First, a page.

KM: You’re right; I won’t go into the mathematics of it, but there was a chance that if we’d lost to Finland, we could’ve finished outside the medals. So, Herb Brooks did his greatest coaching job on Saturday morning (after beating the Soviet Union). Here’s this young group of kids who’d pulled off this monumental upset, so we came into practice feeling pretty good about ourselves, and he has to get our attention on the next game. He put the hammer down real quick and real hard. We needed that. We had to get ourselves ready for the next game, which was Sunday morning. Sure enough, as we’d done all Olympics, we were trailing going into the third period against a very good Finland team. We had come from behind all Olympics long, and we put together another one against Finland.

MF: As we talk about Herb Brooks, one of my favorite things about him are all of his quotes, some of which, as you’ve told me before, you guys didn’t really understand.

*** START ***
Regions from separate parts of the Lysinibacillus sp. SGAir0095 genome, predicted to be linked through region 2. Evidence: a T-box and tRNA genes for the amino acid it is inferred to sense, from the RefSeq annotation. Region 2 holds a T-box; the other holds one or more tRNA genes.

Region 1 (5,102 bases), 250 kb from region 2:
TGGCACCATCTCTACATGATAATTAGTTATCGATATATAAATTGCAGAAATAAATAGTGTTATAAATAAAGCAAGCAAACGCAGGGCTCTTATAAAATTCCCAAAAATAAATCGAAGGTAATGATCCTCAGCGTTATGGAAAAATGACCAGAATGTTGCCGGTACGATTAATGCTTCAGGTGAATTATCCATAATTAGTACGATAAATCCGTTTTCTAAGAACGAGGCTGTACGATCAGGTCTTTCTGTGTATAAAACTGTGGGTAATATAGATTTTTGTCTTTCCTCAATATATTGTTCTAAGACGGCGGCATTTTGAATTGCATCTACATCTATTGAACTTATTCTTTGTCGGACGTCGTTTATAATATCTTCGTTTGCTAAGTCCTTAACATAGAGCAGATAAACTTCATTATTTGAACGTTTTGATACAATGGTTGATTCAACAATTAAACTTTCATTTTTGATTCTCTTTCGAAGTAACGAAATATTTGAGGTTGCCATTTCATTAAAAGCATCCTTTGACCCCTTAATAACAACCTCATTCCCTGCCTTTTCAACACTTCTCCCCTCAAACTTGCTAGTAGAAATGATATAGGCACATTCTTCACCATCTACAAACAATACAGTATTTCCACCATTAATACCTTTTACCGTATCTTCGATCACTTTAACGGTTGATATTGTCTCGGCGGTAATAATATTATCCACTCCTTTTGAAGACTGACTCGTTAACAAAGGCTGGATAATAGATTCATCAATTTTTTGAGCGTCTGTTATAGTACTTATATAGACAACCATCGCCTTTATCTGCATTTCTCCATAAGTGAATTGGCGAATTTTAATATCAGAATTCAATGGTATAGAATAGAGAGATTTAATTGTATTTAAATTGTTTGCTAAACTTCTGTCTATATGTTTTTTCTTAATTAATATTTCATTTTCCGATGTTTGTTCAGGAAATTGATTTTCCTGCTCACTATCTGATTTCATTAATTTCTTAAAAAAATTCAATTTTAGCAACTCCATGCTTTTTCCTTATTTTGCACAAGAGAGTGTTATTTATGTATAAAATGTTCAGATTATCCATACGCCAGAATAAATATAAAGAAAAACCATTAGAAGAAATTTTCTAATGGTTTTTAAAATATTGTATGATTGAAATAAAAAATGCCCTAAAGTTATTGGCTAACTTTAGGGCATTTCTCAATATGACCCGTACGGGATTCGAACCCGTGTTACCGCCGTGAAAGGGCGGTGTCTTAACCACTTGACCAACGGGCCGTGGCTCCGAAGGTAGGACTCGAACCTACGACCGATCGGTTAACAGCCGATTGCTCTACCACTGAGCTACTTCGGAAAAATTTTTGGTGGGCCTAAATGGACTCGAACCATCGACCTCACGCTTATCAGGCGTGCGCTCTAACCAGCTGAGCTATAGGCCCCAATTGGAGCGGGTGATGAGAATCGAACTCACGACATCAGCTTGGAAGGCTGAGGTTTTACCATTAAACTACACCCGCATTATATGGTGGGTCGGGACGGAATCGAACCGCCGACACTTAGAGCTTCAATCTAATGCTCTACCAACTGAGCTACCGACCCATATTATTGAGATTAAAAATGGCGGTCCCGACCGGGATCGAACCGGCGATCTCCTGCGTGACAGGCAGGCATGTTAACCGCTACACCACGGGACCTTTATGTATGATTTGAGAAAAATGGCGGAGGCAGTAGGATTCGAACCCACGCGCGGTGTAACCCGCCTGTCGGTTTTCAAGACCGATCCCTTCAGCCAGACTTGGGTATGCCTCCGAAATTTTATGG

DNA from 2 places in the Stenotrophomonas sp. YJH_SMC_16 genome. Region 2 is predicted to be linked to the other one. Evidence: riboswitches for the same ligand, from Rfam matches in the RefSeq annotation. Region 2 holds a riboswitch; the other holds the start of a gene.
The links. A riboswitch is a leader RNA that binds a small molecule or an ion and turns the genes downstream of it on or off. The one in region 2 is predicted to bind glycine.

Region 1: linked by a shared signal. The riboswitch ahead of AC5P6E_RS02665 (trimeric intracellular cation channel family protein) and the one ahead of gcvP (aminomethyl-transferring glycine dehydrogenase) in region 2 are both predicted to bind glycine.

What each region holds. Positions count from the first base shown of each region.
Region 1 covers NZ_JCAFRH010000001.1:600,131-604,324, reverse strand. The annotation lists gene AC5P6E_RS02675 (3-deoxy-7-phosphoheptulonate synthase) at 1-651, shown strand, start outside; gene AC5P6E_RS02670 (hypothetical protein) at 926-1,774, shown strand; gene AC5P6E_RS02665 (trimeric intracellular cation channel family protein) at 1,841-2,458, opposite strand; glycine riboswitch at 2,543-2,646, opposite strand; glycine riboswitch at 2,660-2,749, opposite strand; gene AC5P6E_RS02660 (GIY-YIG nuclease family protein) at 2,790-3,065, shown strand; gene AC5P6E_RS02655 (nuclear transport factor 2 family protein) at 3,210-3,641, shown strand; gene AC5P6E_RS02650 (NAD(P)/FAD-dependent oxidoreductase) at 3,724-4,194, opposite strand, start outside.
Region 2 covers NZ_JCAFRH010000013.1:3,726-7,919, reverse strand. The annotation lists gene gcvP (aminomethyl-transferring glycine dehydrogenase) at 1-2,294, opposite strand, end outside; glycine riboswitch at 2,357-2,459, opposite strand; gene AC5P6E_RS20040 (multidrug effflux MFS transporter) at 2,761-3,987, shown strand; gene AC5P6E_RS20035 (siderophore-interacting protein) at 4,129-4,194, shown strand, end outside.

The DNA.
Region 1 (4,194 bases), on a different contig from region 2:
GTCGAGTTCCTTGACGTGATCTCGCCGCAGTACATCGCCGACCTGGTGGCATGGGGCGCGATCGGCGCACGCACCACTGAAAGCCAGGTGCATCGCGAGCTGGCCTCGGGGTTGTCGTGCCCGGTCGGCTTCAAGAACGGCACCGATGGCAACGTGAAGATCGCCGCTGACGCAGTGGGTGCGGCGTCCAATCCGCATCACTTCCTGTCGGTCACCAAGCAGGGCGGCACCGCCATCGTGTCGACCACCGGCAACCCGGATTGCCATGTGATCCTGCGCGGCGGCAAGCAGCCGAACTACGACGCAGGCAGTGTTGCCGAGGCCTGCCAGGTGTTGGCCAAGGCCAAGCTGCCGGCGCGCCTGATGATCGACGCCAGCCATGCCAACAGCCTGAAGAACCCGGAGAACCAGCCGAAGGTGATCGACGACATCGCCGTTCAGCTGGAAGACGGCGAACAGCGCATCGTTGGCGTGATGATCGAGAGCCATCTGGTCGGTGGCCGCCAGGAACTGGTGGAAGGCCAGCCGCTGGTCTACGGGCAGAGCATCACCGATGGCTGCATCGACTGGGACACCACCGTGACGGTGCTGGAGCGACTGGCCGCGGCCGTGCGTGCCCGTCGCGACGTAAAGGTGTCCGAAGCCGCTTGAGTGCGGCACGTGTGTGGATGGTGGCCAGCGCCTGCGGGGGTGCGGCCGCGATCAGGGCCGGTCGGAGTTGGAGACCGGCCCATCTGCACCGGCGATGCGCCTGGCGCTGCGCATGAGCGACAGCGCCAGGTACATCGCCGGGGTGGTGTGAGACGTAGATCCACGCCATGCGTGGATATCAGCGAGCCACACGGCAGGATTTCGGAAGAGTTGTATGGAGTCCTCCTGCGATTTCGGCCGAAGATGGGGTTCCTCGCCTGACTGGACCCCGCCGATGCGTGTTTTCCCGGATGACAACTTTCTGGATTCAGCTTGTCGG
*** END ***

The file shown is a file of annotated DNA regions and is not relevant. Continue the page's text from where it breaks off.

KM: He had a bunch of them. [Laughs.] He was a great psychologist. He knew exactly which buttons to push on the players. Everything he did worked. We didn’t realize this at the time, but we found out years later. Throughout the year, he was constantly digging at the Soviet team, saying things like “these guys aren’t that good.” Well, their captain was a dead ringer for Stan Laurel (of “Laurel and Hardy” fame). He was one of the all-time best hockey players, but he looked like Stan Laurel. Herb would make comments like, “You guys are playing Stan Laurel out there. You can’t beat Stan Laurel?” There was always a motive behind everything that Herb Brooks did and said, and it all worked.

I do believe that for anyone thinking about going into coaching in any sport, it should be mandatory to study Herb Brooks. This guy was ahead of his time. He was innovative, and, as I said, he’s the sole reason we won a gold medal at Lake Placid.

MF: At that moment, during the entire Olympic experience from tryouts to the end, what were your feelings toward Herb?